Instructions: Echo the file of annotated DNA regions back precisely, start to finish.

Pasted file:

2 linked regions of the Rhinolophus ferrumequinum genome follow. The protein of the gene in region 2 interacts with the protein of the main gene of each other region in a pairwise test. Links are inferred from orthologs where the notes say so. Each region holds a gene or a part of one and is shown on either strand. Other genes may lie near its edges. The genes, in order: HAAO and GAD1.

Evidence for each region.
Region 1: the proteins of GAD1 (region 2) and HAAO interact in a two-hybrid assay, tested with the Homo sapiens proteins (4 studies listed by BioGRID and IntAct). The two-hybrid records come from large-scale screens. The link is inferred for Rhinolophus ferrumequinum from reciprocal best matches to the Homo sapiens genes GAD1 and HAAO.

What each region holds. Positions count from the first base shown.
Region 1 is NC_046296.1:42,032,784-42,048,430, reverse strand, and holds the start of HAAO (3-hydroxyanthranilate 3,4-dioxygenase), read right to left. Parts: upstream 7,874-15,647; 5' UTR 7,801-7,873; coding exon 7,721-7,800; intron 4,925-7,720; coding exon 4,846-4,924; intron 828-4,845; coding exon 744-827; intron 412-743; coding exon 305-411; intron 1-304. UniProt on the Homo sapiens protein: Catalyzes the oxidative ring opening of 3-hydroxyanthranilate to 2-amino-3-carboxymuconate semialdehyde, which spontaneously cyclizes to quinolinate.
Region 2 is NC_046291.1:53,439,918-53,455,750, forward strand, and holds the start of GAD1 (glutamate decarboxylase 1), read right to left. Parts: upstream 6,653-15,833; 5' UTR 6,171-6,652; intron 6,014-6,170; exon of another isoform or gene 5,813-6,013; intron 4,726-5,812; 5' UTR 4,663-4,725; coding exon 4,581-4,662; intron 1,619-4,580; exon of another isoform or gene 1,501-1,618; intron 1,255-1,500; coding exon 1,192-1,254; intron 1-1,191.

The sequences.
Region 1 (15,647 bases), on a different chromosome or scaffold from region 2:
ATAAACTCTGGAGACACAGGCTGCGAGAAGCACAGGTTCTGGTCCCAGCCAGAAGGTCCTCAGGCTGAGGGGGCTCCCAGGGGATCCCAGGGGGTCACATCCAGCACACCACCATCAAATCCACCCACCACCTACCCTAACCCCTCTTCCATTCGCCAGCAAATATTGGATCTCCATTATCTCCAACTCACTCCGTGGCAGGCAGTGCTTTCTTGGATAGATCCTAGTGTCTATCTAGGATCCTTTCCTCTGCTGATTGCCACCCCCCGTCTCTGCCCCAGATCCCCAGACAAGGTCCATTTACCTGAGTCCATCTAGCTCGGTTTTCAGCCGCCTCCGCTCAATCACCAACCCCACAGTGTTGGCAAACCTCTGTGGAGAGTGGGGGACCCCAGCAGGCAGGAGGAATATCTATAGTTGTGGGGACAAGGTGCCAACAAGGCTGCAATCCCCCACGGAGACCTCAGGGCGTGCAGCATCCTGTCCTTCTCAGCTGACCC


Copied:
2 linked regions of the Rhinolophus ferrumequinum genome follow. The protein of the gene in region 2 interacts with the protein of the main gene of each other region in a pairwise test. Links are inferred from orthologs where the notes say so. Each region holds a gene or a part of one and is shown on either strand. Other genes may lie near its edges. The genes, in order: HAAO and GAD1.

Evidence for each region.
Region 1: the proteins of GAD1 (region 2) and HAAO interact in a two-hybrid assay, tested with the Homo sapiens proteins (4 studies listed by BioGRID and IntAct). The two-hybrid records come from large-scale screens. The link is inferred for Rhinolophus ferrumequinum from reciprocal best matches to the Homo sapiens genes GAD1 and HAAO.

What each region holds. Positions count from the first base shown.
Region 1 is NC_046296.1:42,032,784-42,048,430, reverse strand, and holds the start of HAAO (3-hydroxyanthranilate 3,4-dioxygenase), read right to left. Parts: upstream 7,874-15,647; 5' UTR 7,801-7,873; coding exon 7,721-7,800; intron 4,925-7,720; coding exon 4,846-4,924; intron 828-4,845; coding exon 744-827; intron 412-743; coding exon 305-411; intron 1-304. UniProt on the Homo sapiens protein: Catalyzes the oxidative ring opening of 3-hydroxyanthranilate to 2-amino-3-carboxymuconate semialdehyde, which spontaneously cyclizes to quinolinate.
Region 2 is NC_046291.1:53,439,918-53,455,750, forward strand, and holds the start of GAD1 (glutamate decarboxylase 1), read right to left. Parts: upstream 6,653-15,833; 5' UTR 6,171-6,652; intron 6,014-6,170; exon of another isoform or gene 5,813-6,013; intron 4,726-5,812; 5' UTR 4,663-4,725; coding exon 4,581-4,662; intron 1,619-4,580; exon of another isoform or gene 1,501-1,618; intron 1,255-1,500; coding exon 1,192-1,254; intron 1-1,191.

The sequences.
Region 1 (15,647 bases), on a different chromosome or scaffold from region 2:
ATAAACTCTGGAGACACAGGCTGCGAGAAGCACAGGTTCTGGTCCCAGCCAGAAGGTCCTCAGGCTGAGGGGGCTCCCAGGGGATCCCAGGGGGTCACATCCAGCACACCACCATCAAATCCACCCACCACCTACCCTAACCCCTCTTCCATTCGCCAGCAAATATTGGATCTCCATTATCTCCAACTCACTCCGTGGCAGGCAGTGCTTTCTTGGATAGATCCTAGTGTCTATCTAGGATCCTTTCCTCTGCTGATTGCCACCCCCCGTCTCTGCCCCAGATCCCCAGACAAGGTCCATTTACCTGAGTCCATCTAGCTCGGTTTTCAGCCGCCTCCGCTCAATCACCAACCCCACAGTGTTGGCAAACCTCTGTGGAGAGTGGGGGACCCCAGCAGGCAGGAGGAATATCTATAGTTGTGGGGACAAGGTGCCAACAAGGCTGCAATCCCCCACGGAGACCTCAGGGCGTGCAGCATCCTGTCCTTCTCAGCTGACCC